1. deaths among residents of an EU Member State (or non-member country);
  2. all deaths (regardless of residency) reported in an EU Member State (or non-member country).

The absolute numbers of deaths are published for i) deaths among residents and ii) all deaths reported in an EU Member State (or non-member country). Crude deaths rates and standardised deaths rates are calculated using data on deaths among residents.

For some data on stillbirths and neonatal deaths additional breakdowns are provided for the age of the mother.

Time coverage

All data are annual. For regional data, 3-year averages are also calculated from the annual data in order to eliminate outliers.

Time series for most EU Member States and EFTA countries start in 1994. Shorter series are available for Bulgaria (from 1995), Latvia and Slovakia (1996), Cyprus, Poland and Romania (1999) and Liechtenstein (2010).

As noted, above, due to the fact that the data collection in 2011 was the first with a legal basis the data starting from 2011 are not always comparable with the data for the period 1994–2010. Equally, 3-year averages will not be calculated until data are available for the period 2011 to 2013.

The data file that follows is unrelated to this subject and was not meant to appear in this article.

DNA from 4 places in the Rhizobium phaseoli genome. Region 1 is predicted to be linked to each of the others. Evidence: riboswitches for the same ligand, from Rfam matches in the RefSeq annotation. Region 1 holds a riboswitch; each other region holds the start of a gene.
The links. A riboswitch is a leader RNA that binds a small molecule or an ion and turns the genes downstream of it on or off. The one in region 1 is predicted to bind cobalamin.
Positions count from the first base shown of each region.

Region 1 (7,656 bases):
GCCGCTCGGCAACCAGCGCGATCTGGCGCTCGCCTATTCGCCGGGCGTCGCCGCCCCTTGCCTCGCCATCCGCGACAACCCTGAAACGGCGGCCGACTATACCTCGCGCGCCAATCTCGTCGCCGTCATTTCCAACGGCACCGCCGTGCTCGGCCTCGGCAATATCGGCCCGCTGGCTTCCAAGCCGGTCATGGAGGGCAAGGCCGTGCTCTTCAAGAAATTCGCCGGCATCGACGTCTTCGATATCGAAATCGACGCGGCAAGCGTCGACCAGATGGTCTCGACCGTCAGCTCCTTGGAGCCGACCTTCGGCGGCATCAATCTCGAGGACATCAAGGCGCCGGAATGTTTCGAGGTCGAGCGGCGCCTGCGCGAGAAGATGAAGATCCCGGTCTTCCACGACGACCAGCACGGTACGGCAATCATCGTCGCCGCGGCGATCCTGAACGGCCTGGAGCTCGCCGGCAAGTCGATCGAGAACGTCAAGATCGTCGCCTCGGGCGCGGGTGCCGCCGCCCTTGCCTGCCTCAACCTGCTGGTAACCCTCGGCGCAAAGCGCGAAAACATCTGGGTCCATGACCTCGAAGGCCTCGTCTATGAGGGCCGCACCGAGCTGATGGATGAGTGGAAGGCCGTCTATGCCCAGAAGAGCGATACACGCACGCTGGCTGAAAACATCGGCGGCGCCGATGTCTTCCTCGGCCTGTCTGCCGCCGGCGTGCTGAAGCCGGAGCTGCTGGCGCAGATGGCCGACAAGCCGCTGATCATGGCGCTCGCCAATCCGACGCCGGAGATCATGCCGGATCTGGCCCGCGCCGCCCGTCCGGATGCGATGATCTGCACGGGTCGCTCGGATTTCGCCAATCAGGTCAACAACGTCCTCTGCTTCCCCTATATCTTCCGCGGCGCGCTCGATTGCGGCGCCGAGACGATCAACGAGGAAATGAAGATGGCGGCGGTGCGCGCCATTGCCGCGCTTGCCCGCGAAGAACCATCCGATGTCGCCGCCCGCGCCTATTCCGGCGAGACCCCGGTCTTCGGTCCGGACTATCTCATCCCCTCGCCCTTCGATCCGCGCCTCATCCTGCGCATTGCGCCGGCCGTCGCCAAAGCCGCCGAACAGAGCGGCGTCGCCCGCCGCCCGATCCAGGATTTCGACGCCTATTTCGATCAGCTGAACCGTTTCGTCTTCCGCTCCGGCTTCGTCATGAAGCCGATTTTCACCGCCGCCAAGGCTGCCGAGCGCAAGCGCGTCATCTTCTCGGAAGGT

The time series for data concerning stillbirths starts in 2011.

Geographical coverage

As well as data for the EU Member States, Eurostat publishes data for the EFTA countries and some candidate countries.

Alongside the national data, regional data are also available for most EU Member States, normally at levels 1 and 2 of the NUTS 2010 classification. For 2011, regional data are currently presented only for crude death rates. It is expected that standardised death rates will be made available when a time series for three consecutive reference periods has been collected, allowing 3-year averages to be compiled: the first such data to be released will cover the period 2011–13.

Units

Causes of death data are presented in terms of the number of deaths, as crude death rates and using standardised death rates.

Data on infant and peri-neonatal deaths are presented in terms of the number of deaths and as mortality rates (per 1 000 births or per 1 000 live births). Infant mortality data are also presented with an analysis by age showing the proportion of deaths in each age group as a percentage of all deaths of infants.

Timing of data release

Eurostat asks for the submission of final data for the year N at N + 24 months, for example data for the year 2013 are requested to be provided by the end of December 2015.

See also

Online publications

Causes of death statistical articles

General health statistics articles

Further Eurostat information

Publications

Main tables

Database

Dedicated section

Methodology / Metadata

External links